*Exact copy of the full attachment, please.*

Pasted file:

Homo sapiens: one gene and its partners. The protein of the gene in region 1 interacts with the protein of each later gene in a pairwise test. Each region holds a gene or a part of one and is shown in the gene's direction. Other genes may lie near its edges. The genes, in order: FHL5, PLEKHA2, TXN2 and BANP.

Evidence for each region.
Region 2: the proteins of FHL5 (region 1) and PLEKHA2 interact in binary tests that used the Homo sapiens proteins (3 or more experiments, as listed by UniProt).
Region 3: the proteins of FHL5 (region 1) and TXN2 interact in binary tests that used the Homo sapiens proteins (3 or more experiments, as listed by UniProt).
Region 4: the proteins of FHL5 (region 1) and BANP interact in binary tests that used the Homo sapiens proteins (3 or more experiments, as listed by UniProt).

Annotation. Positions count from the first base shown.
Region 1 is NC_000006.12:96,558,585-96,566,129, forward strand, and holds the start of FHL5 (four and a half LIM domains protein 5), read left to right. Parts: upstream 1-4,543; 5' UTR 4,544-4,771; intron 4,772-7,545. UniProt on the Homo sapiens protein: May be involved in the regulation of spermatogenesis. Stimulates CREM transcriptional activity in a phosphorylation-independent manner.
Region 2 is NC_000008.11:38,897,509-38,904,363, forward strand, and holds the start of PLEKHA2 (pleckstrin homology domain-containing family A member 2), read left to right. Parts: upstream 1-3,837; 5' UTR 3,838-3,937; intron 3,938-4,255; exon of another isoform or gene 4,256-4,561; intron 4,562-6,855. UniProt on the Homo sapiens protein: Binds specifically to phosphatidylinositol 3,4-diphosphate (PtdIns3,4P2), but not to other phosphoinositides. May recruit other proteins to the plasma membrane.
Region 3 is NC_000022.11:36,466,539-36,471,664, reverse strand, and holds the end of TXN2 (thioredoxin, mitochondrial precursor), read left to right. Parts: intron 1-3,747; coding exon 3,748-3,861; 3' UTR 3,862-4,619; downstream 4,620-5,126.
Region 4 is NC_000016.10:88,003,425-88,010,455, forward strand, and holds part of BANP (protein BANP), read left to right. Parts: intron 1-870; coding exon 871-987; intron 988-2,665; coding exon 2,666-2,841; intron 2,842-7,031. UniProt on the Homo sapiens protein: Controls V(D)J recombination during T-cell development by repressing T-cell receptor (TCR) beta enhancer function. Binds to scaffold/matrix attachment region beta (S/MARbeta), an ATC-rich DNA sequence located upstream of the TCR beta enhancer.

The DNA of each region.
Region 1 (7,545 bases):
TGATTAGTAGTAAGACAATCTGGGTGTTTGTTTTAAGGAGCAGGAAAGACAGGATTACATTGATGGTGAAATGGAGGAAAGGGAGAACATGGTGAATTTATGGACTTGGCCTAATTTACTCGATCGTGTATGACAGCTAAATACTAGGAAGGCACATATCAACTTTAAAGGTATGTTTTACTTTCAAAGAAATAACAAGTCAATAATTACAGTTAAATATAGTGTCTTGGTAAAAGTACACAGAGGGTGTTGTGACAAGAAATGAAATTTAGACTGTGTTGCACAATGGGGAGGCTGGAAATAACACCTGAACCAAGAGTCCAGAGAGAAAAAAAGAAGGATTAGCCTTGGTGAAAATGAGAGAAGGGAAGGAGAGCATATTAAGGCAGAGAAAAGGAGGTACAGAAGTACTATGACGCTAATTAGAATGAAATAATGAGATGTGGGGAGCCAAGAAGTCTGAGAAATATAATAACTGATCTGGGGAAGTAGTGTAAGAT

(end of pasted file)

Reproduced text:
Homo sapiens: one gene and its partners. The protein of the gene in region 1 interacts with the protein of each later gene in a pairwise test. Each region holds a gene or a part of one and is shown in the gene's direction. Other genes may lie near its edges. The genes, in order: FHL5, PLEKHA2, TXN2 and BANP.

Evidence for each region.
Region 2: the proteins of FHL5 (region 1) and PLEKHA2 interact in binary tests that used the Homo sapiens proteins (3 or more experiments, as listed by UniProt).
Region 3: the proteins of FHL5 (region 1) and TXN2 interact in binary tests that used the Homo sapiens proteins (3 or more experiments, as listed by UniProt).
Region 4: the proteins of FHL5 (region 1) and BANP interact in binary tests that used the Homo sapiens proteins (3 or more experiments, as listed by UniProt).

Annotation. Positions count from the first base shown.
Region 1 is NC_000006.12:96,558,585-96,566,129, forward strand, and holds the start of FHL5 (four and a half LIM domains protein 5), read left to right. Parts: upstream 1-4,543; 5' UTR 4,544-4,771; intron 4,772-7,545. UniProt on the Homo sapiens protein: May be involved in the regulation of spermatogenesis. Stimulates CREM transcriptional activity in a phosphorylation-independent manner.
Region 2 is NC_000008.11:38,897,509-38,904,363, forward strand, and holds the start of PLEKHA2 (pleckstrin homology domain-containing family A member 2), read left to right. Parts: upstream 1-3,837; 5' UTR 3,838-3,937; intron 3,938-4,255; exon of another isoform or gene 4,256-4,561; intron 4,562-6,855. UniProt on the Homo sapiens protein: Binds specifically to phosphatidylinositol 3,4-diphosphate (PtdIns3,4P2), but not to other phosphoinositides. May recruit other proteins to the plasma membrane.
Region 3 is NC_000022.11:36,466,539-36,471,664, reverse strand, and holds the end of TXN2 (thioredoxin, mitochondrial precursor), read left to right. Parts: intron 1-3,747; coding exon 3,748-3,861; 3' UTR 3,862-4,619; downstream 4,620-5,126.
Region 4 is NC_000016.10:88,003,425-88,010,455, forward strand, and holds part of BANP (protein BANP), read left to right. Parts: intron 1-870; coding exon 871-987; intron 988-2,665; coding exon 2,666-2,841; intron 2,842-7,031. UniProt on the Homo sapiens protein: Controls V(D)J recombination during T-cell development by repressing T-cell receptor (TCR) beta enhancer function. Binds to scaffold/matrix attachment region beta (S/MARbeta), an ATC-rich DNA sequence located upstream of the TCR beta enhancer.

The DNA of each region.
Region 1 (7,545 bases):
TGATTAGTAGTAAGACAATCTGGGTGTTTGTTTTAAGGAGCAGGAAAGACAGGATTACATTGATGGTGAAATGGAGGAAAGGGAGAACATGGTGAATTTATGGACTTGGCCTAATTTACTCGATCGTGTATGACAGCTAAATACTAGGAAGGCACATATCAACTTTAAAGGTATGTTTTACTTTCAAAGAAATAACAAGTCAATAATTACAGTTAAATATAGTGTCTTGGTAAAAGTACACAGAGGGTGTTGTGACAAGAAATGAAATTTAGACTGTGTTGCACAATGGGGAGGCTGGAAATAACACCTGAACCAAGAGTCCAGAGAGAAAAAAAGAAGGATTAGCCTTGGTGAAAATGAGAGAAGGGAAGGAGAGCATATTAAGGCAGAGAAAAGGAGGTACAGAAGTACTATGACGCTAATTAGAATGAAATAATGAGATGTGGGGAGCCAAGAAGTCTGAGAAATATAATAACTGATCTGGGGAAGTAGTGTAAGAT